1:34 PM EDT, October 2, 2013
Today we revisit one of my favorite topics. Tomatoes.
I bet you thought I was going to write about the government shutdown, but giving Congress ink is like giving a fool a microphone. So let's talk about tomatoes.
I went to my favorite farmers' market in Annapolis this weekend and greedily filled my basket. I am hoarding against the possibility that a sudden storm will arrive and, although we need the rain, cause the last tomatoes in the field to swell and split and rot.
The drought actually has been a boon to us tomato lovers. It concentrates the elements inside the tomato and makes it taste so much better — that wonderful place between sweet and tart.
I made a giant salad caprese, with fresh mozzarella and basil, on a platter normally reserved for the Thanksgiving turkey. I used heirloom tomatoes in the colors of green, pink, yellow and red, and it looked like a United Colors of Benetton ad. And it was a smashing success. Not even a seed left.
Heirloom tomatoes are neither handed down from generation to generation nor are they kept in tissue and given to a bride on her wedding day. They just look funny and taste better than their hybridized kin.
But using the word "heirloom" to describe my tomatoes classifies me as a food snob, according to an entry in Vanity Fair magazine's video "Snob Dictionary." It puts me in the company of "beardy young neo-rustics who are only too happy to try their hand at cultivating antique produce."
I also bought a big bag of unripened "non-heirloom" tomatoes from a farmer for just $2, with plans to fry them. "I just want to be rid of them," she said, offering me more for free. And while I can understand the fatigue at the end of a growing season, that sounded like heresy to me. We all know what waits for us now — nine months of soulless orange globes that taste like wet socks.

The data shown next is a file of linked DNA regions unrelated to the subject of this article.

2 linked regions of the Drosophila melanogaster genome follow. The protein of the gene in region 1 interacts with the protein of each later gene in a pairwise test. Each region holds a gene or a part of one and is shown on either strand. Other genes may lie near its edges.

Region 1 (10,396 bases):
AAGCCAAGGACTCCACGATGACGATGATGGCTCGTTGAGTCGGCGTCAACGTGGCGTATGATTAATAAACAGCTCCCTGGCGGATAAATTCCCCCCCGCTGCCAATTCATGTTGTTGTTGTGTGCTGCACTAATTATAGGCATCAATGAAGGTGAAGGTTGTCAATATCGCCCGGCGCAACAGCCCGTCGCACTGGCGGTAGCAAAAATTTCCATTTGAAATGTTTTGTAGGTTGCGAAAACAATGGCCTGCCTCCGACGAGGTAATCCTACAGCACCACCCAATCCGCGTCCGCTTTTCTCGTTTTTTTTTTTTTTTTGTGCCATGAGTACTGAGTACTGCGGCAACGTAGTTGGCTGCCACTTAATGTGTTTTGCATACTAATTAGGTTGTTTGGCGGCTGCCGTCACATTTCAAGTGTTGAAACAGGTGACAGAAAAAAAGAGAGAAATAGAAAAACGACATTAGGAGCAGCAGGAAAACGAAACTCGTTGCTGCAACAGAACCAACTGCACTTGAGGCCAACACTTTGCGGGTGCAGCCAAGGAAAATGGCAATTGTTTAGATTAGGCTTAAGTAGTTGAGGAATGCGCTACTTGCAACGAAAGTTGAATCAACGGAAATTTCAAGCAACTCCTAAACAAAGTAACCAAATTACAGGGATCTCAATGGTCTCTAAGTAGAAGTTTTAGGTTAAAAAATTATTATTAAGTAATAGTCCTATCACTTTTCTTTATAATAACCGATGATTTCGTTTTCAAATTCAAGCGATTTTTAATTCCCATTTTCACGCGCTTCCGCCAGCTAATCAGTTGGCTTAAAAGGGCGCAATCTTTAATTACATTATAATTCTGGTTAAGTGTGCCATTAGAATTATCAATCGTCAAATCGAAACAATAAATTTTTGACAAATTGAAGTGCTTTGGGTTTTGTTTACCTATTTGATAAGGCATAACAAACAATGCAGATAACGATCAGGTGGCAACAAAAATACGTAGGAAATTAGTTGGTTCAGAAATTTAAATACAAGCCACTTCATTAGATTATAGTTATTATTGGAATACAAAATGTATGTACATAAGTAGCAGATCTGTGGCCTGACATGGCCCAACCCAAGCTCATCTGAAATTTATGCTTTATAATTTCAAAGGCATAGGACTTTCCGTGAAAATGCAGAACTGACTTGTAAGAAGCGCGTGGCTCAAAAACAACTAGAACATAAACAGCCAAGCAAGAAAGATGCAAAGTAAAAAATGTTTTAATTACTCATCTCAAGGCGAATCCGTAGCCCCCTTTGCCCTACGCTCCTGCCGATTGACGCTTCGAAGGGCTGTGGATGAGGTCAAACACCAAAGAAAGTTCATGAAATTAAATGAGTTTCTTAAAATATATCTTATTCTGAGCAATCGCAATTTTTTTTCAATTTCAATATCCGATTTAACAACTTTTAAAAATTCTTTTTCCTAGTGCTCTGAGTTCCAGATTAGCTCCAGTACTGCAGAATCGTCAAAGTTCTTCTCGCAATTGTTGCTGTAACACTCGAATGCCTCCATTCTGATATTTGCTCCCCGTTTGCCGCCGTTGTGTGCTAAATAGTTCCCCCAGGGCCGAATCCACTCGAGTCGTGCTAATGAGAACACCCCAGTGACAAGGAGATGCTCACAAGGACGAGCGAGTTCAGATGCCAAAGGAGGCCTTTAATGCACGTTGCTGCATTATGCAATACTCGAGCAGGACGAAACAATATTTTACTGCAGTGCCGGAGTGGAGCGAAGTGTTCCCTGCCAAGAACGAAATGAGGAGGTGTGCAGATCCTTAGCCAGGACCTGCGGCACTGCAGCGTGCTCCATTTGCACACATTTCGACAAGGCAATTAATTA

Scientists are trying to fix that. In a lab at the University of Florida, they are trying to grow a better supermarket tomato by sequencing the tomato genome and sorting through more than 400 "flavor components" to find out what exactly makes a tomato taste good. (We are not talking Monsanto or GMO here. They are doing it through regular breeding.)
I am not hopeful. Winter tomatoes, uniformly round and with thick skins, are picked green, shipped hundreds of miles and then gassed with ethylene to turn them pinkish-orange. That will never be the same as stepping into the garden. And besides, the scientists think they might be 5 to 8 years away.
In the meantime, there is this news. A company in England has developed the TomTato, a plant that produces tomatoes above ground and potatoes below. At the same time. It is a grafting trick, not a miracle. But as one wag put it, you can now get your French fries and your ketchup from the same plant. Though the $24 price is pretty steep when compared to the McDonald's dollar menu. And they are only available in the United Kingdom.
Flavor isn't the only issue with winter tomatoes. Labor is, too. Because of this country's screwed up immigration policy and the problems farmers have getting work permits for migrant laborers, there isn't enough help available to stake, tie, prune and harvest tomatoes, which cost about $15,000 an acre to grow — 55 percent of it labor costs.
So, again at the University of Florida, they are trying to breed a low-growing bush tomato that wouldn't require staking or tying and could be mechanically harvested for grocery stores. (They are already harvested mechanically for processing.) That will also require a tomato that comes loose from the stem easily so there are no puncture wounds.
I get the economics here, but it seems to me that when you fundamentally redesign a tomato, you are bound to screw things up in the process.
Why not make tomatoes cube shaped, while you are at it, so you can stack them? And make them solid, so they don't bruise. And make it so you buy the juice separately, in a paper carton, and add it later.
Oh. Wait. That's what Congress would do if you gave them the job of creating the perfect tomato. Either that, or there would be no tomatoes at all.
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